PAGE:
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The home of music journalist Nicholas Jennings, author of Lightfoot, the definitive new Gordon Lightfoot biography from Penguin Random House.
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The Rising Sons - The Roots of Ry Cooder and Taj Mahal

They were a short-lived band that released just one single before breaking up. But the legend of the Rising Sons has continued to rise. Small wonder: the group served as the launching pad for a pair of young musicians who grew up to become two of the world’s most adventurous and celebrated musical explorers.The Rising Sons were formed in Los Angeles in 1965 by 17-year-olds Ryland Cooder and Henry Saint Clair Fredericks, better known as Taj Mahal, along with guitarist Jesse Lee Kincaid, drummer Ed Cassidy and bassist Gary Marker. Cassidy left soon after (he went on to become a founding member of the band Spirit) and was replaced by Kevin Kelley. Cooder sang and played six- and 12-string ...
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Music Review: King Biscuit Boy - Mouth of Steel

Mouth of Steel marks the return of Canada’s legendary bluesman King Biscuit Boy to recording after an unfortunate 10-year absence. Biscuit, also known as Richard Newell, of Hamilton, Ont., apprenticed with Rompin’ Ronnie Hawkins and served with the Canadian blues band Crowbar before striking out on his own. His confident comeback album ably showcases his gutsy voice and mournful harmonica style. The piano boogie of “Route 90” and the Latin-tinged instrumental “Necromonica” display his considerable talents and those of his skilful session players. The album’s real gem is “Done Everything I Can,” on which Biscuit bends harmonica notes as soulfully as he contorts his own gravelly vocals. Mouth ...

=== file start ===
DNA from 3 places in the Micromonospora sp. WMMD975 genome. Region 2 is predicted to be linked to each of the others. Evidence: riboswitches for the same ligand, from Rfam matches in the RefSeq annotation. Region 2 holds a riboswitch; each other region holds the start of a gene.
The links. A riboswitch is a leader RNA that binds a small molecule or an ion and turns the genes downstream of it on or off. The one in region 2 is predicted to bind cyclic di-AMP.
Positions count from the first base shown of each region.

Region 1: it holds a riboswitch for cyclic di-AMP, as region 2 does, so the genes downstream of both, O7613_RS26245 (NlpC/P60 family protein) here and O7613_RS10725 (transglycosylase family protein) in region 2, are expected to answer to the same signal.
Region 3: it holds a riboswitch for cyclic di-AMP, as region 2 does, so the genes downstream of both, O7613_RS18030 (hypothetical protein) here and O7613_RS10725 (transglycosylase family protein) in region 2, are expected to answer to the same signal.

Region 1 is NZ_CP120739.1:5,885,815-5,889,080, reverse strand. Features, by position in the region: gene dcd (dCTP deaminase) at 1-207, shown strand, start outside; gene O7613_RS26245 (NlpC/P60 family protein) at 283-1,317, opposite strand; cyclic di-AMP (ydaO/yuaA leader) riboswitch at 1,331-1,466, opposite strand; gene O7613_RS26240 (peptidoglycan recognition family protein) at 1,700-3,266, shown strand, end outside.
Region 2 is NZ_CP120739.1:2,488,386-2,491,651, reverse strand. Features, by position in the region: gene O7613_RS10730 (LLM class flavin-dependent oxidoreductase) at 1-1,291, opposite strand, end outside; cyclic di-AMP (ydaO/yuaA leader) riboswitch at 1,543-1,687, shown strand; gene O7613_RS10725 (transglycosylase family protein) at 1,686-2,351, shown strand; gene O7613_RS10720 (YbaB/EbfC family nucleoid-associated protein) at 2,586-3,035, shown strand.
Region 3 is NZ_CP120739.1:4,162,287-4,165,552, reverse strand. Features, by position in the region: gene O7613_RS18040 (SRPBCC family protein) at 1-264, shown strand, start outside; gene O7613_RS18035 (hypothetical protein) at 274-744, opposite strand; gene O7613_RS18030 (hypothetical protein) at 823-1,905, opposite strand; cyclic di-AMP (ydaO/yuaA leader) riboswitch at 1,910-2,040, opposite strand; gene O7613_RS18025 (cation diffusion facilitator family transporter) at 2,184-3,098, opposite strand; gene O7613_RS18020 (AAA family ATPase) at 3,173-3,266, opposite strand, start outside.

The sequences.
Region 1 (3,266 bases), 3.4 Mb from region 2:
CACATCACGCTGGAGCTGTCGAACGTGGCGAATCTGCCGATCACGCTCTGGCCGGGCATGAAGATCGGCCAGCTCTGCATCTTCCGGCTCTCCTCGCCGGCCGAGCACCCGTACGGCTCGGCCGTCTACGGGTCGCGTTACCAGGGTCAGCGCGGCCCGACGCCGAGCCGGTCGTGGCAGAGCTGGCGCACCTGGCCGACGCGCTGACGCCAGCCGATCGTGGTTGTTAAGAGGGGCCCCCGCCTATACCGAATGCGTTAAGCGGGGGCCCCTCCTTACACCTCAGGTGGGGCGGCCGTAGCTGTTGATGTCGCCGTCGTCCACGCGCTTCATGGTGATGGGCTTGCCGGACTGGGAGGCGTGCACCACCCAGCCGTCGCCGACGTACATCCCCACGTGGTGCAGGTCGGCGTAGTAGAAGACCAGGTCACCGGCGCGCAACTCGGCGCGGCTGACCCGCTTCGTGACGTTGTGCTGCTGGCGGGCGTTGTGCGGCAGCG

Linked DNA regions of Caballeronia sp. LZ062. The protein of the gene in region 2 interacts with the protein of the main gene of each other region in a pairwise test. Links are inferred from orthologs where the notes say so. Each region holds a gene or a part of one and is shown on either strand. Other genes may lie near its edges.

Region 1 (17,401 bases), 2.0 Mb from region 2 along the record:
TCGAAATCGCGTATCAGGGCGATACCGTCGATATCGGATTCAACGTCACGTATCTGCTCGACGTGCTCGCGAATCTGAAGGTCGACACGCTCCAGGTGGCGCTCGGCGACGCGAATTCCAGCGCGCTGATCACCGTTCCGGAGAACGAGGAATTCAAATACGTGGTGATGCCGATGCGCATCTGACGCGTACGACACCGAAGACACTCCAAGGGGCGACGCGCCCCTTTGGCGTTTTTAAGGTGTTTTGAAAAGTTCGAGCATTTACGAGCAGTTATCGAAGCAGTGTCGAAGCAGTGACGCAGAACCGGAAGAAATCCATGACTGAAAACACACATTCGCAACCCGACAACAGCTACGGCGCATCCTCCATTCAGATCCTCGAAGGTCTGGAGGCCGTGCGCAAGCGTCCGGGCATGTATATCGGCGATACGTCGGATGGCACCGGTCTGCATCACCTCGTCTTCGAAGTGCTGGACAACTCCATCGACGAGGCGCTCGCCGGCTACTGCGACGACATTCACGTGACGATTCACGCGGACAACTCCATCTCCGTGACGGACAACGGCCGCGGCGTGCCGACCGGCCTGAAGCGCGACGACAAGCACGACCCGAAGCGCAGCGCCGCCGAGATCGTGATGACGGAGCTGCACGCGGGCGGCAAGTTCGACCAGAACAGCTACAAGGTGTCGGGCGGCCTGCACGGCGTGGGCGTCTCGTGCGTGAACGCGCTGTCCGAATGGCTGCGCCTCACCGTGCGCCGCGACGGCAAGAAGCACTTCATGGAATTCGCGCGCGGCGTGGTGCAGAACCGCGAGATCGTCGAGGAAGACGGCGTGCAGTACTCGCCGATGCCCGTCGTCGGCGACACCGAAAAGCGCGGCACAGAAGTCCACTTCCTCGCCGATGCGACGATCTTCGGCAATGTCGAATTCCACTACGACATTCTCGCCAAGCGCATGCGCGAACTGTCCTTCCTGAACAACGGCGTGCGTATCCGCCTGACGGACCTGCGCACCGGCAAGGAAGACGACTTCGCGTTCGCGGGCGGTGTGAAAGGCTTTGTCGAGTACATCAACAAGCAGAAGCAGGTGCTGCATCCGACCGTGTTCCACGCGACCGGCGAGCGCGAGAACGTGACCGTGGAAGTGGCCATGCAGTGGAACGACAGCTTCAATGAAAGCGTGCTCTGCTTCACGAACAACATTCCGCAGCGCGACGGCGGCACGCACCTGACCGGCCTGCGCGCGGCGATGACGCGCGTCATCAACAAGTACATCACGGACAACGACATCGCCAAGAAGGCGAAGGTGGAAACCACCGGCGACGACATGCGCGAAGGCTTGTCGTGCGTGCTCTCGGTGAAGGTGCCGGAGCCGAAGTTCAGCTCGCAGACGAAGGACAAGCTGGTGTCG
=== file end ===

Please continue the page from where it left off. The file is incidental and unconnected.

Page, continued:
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Feature Article: Taj Mahal - Bluesman on a mission

Henry Saint Clair Fredericks, better known as Taj Mahal, is an American music treasure. A self-taught singer-songwriter and multi-instrumentalist, Mahal has done more to stretch and redefine blues music than any other artist past or present. Over the course of his over 50 year career, he has taken the blues and fused it with the sounds of the Caribbean, Africa, the South Pacific and beyond.This diverse, melting-pot approach has puzzled some listeners while making Mahal a hero to lovers of eclectic roots music. “Here’s the thing, plain and simple,” music blogger Miles Mellough once wrote about the man, “Taj Mahal has always been a conundrum; a man who is capable of mirroring many th...
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